I gave the BurdaStyle video subscription a whirl recently. Some of the video offered are fairly basic, but I do like to see how other people do things and whether their way is better/more accurate/clever. I love to learn!
This review is for the Athletic Jacket video. I must admit I feel some resentment that the instructions are so sparse and general that they offer paid videos to show us how to make it, after we’ve paid for the pattern. Seems to me they should just have decent instructions to begin with, right? As a pattern designer, I strive to make my instructions as detailed and helpful as possible, so every customer has the best possible chance for a successful garment. If I ever needed to record a video to help clarify anything, I would offer it free of charge.
Meg does truly take you through every step of the construction of this jacket. No smoke and mirrors, she is creating the jacket with you. She knows what parts are tricky and she does have helpful tips and tricks, especially when lining up the zipper or for serging those tricky internal corners. It is valuable to see exactly what she is doing with her hands, where she pins, etc. The pattern is actually quite simple, the sleeves cut as part of the back, and I know I could have put it together on my own, but I enjoyed the company!
But the welt pocket instruction was not good. Sure, I’m spoilt because I learned from Janet Pray’s Craftsy class and Janet is really a brilliant teacher, and her teaching style is perfect for me. If you had never done welt pockets before, this is not the greatest introduction, though the knit Meg uses is more forgiving. Even though I had done welt pockets before, this time it didn’t go as well as it should have.
One issue is that there are no seam allowances added to BurdaStyle patterns. So, in the beginning of the video, Meg explains how to cut everything out and add seam allowance. I think I remember her saying to pick whatever seam allowance you are most comfortable with, so I did, and didn’t pay attention to what she chose for hers. But then during the welt pocket tutorial I was following directions and also trying to modify the measurements to fit my seam allowances. It was not precise and it didn’t turn out great for me. Next time I’ll just break out Janet’s video (Craftsy also does a great job of labeling lessons so you can just watch the section you need to). She explains the big picture of how welt pockets are put together and where and why you need to be precise. With that understanding, you can modify the pockets to fit the project – like I did with my tweed pants.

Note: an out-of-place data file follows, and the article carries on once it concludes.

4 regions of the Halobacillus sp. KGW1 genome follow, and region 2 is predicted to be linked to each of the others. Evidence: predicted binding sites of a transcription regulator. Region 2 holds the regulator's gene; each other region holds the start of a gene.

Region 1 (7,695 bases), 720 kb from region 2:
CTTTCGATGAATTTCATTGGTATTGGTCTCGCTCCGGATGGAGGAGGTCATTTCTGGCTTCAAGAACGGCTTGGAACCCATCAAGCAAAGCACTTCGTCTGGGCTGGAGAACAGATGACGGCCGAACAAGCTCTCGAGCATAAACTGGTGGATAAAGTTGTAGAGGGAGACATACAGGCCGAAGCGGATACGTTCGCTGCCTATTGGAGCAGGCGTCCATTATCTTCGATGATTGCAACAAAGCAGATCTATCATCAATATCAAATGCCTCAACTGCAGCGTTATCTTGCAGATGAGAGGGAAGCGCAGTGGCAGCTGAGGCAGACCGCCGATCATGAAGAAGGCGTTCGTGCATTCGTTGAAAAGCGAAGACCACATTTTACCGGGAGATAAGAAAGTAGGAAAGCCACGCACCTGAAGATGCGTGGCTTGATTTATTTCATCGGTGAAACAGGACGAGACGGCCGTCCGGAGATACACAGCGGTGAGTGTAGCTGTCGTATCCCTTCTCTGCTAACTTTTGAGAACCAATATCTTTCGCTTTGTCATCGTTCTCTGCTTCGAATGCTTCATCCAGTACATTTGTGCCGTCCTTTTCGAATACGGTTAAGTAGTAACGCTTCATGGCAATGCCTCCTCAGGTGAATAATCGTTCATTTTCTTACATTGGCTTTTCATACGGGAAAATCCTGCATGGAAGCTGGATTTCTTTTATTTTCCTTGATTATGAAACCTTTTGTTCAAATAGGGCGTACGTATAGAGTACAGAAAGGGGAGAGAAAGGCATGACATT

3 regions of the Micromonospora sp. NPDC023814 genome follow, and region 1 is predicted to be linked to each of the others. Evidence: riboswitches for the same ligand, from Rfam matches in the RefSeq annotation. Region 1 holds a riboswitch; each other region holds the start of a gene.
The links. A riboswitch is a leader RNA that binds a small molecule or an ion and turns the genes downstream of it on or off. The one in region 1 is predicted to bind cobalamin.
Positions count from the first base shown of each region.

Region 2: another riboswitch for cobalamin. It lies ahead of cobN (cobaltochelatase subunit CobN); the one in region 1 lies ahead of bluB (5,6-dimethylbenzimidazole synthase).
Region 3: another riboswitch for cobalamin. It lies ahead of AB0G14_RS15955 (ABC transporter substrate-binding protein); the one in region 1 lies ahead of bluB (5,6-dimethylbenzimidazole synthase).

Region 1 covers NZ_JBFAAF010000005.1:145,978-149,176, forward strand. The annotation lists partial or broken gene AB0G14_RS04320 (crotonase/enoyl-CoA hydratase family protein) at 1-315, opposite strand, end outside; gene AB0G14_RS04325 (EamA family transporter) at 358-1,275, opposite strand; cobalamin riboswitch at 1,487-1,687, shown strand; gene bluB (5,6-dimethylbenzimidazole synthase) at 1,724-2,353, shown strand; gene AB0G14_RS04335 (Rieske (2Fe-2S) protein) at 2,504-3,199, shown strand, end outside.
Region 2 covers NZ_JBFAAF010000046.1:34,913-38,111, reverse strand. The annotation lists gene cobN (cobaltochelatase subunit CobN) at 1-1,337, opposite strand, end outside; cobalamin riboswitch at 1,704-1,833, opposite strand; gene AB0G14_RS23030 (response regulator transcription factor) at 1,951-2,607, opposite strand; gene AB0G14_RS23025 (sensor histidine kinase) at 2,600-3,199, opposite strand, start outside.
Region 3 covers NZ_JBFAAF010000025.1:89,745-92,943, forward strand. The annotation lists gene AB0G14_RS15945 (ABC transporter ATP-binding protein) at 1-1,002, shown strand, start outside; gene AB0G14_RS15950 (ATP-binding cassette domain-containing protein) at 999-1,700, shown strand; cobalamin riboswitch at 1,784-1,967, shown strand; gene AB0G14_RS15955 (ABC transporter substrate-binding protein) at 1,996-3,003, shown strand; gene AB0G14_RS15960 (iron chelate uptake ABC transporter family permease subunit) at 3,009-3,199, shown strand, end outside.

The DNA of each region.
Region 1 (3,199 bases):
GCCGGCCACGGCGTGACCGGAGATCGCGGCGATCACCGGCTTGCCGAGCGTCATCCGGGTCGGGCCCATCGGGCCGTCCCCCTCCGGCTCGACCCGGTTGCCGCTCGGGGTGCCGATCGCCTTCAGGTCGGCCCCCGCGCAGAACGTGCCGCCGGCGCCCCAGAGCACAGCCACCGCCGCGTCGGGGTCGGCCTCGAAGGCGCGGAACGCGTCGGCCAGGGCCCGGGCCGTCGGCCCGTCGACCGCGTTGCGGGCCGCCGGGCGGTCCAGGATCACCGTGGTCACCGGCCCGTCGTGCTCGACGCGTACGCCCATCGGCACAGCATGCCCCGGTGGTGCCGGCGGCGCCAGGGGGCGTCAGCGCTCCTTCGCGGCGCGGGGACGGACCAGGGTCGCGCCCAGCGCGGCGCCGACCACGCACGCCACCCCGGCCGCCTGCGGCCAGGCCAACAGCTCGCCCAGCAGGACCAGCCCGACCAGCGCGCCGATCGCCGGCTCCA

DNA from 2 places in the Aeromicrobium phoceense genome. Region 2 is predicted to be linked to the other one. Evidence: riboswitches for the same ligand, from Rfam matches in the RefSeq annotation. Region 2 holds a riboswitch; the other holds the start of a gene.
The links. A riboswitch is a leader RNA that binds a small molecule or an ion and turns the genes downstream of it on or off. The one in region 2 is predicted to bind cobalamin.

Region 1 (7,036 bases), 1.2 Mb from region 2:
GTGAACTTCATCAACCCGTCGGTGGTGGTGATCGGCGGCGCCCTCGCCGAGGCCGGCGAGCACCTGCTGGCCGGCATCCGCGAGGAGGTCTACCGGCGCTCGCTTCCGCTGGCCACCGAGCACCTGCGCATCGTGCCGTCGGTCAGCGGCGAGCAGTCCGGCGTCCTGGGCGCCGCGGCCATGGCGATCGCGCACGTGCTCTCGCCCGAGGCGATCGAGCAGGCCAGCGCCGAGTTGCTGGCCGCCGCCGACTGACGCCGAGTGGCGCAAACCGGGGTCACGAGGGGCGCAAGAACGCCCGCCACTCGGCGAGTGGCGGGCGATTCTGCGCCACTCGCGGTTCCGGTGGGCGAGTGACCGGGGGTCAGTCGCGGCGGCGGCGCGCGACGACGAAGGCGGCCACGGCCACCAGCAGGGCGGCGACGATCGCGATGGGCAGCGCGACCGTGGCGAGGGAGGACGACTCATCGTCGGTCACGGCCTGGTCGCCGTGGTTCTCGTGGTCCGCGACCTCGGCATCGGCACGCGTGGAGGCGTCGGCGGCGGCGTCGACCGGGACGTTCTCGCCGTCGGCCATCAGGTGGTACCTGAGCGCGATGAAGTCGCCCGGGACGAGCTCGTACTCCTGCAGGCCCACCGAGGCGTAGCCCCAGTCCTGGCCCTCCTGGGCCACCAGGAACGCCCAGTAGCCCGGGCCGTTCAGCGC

But aside from that small part, I liked the video and may take more. Right now I am not subscribed because I am focused on my new pattern, but I might sign up again because there are fun projects and the price is very reasonable.
My bomber jacket is made from navy eyelet (not stretchy), stretch sateen (stretch woven) and white jersey for the bottom and cuffs (not ribbing, which would have been preferred for recovery). It is going to be a great lightweight jacket for spring! And I think I have enough of the floral sateen left to make a skirt. That would be quite a two-piece set, huh? The front panel of this jacket pattern only takes a small amount of fabric, so I plan on making it again and having more fun pairing different textures and prints – my favorite!